• Australian Prime Minister Julia Gillard said that King Tupou's death was the loss of "a great friend" to Australia and pointed to the change he led Tonga through as the "first truly democratic elections, held in November 2010, set the country on a new course."
  • New Zealand Prime Minister John Key said: "He believed that the monarchy was an instrument of change and can truly be seen as the architect of evolving democracy in Tonga. This will be his enduring legacy."[27] Maori King Tuheitia said: "He kura i tangihia, he maimai aroha" which means condolences to the Royal Family and the people of Tonga.[28]
  • United States President Barack Obama said that King Tupou's death was the loss of "a friend" to the United States and the loss of "a visionary leader" to the people of Tonga.[29]


Following the official announcement of the passing of King George Tupou V and giving the Proclamation of the New King, Tupou VI, His Majesty's Cabinet set up a Committee for the organization of the state funeral of the King. Lord Vaea became the Chairman of the Committee. The King's body arrived on 26 March 2012, then lay in state at the Royal Palace in Nuku'alofa for a day.[30] The funeral, originally announced for 28 March 2012, was rescheduled to 27 March 2012.[30]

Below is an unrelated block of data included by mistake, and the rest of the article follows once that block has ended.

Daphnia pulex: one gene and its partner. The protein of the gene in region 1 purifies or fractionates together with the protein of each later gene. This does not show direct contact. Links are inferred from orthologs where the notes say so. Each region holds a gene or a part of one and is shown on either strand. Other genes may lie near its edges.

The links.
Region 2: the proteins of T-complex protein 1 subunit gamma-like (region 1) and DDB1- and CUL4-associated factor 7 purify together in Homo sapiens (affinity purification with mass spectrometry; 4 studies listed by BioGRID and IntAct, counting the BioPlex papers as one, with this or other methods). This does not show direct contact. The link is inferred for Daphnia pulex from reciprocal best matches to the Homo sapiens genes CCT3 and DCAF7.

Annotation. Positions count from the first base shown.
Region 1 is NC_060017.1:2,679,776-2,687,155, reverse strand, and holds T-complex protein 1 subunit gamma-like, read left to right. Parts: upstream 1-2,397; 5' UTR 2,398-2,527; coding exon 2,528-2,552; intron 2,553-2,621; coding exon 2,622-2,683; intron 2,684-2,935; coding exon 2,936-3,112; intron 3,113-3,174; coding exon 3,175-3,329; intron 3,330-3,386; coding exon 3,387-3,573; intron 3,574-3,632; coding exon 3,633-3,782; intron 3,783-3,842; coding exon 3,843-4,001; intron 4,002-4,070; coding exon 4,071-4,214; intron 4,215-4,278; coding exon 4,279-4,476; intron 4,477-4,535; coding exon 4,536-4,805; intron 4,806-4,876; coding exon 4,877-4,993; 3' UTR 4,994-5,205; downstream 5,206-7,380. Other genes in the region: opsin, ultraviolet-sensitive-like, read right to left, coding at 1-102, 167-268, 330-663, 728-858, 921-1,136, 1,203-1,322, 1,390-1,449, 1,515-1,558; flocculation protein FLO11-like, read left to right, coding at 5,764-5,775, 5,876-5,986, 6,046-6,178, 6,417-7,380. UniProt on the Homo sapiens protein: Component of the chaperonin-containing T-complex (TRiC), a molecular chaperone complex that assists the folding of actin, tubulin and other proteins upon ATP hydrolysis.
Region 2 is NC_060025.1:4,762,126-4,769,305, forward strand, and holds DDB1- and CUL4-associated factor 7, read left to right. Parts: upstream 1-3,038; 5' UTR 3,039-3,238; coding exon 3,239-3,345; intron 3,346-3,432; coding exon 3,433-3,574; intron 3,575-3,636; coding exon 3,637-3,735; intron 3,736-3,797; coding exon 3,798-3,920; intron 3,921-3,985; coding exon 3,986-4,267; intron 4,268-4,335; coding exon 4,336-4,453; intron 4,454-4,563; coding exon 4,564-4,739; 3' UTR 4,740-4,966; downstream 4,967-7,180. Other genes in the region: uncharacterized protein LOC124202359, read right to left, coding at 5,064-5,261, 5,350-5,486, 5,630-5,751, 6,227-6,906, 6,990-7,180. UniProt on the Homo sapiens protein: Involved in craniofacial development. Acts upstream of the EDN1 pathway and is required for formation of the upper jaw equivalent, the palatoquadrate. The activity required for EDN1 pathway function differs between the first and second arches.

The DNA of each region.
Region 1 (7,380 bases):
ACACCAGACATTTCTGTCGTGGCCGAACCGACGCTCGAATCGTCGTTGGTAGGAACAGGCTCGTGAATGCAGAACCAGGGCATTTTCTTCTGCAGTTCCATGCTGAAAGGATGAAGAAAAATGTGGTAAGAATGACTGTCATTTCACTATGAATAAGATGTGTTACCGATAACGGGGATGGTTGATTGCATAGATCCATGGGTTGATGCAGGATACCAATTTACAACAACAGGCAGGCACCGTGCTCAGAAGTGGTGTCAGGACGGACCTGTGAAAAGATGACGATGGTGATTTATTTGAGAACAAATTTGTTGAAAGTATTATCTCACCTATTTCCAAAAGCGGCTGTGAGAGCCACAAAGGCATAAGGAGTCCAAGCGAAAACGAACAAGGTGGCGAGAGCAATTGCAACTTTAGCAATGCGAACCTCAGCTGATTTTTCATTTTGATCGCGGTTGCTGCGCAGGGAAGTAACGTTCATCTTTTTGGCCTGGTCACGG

Selected foreign dignitaries were invited by the Committee to attend the funeral, including the Governor General of Australia, Quentin Bryce, and the Governor-General of New Zealand, Jerry Mateparae. Royal guests at the ceremony included Prince Richard, Duke of Gloucester and Prince Hitachi of Japan and his wife, Princess Hitachi.[30][31]


National Honours

Foreign Honours


See the Tongan language page and ancestor's page ...


  1. ^ "Tongan monarch dies at 63" The Australian
  2. ^ Crowning glory or a costly folly? George Tupou V's coronation divides Tonga The Sunday Times, 29 July 2008
  3. ^ a b Tonga king dies in Hong Kong hospital – Asia-Pacific – Al Jazeera English
  4. ^ Jane Phare (17 September 2006). "The madness of King George of Tonga". The New Zealand Herald. Retrieved 21 October 2006. 
  5. ^ "His Majesty King George Tupou V of Tonga". The Daily Telegraph (London). 18 March 2012. 
  6. ^ Tongan Government Gazette Publication 20 and Gazette Publication 19 It might be argued that he became King on his swearing in (11 September, midday), or on the death of his father the night before. However, although the death of his father occurred on 10 September at 23:34 in New Zealand, Siaosi was in Tonga, where the time was 0:34, 11 September.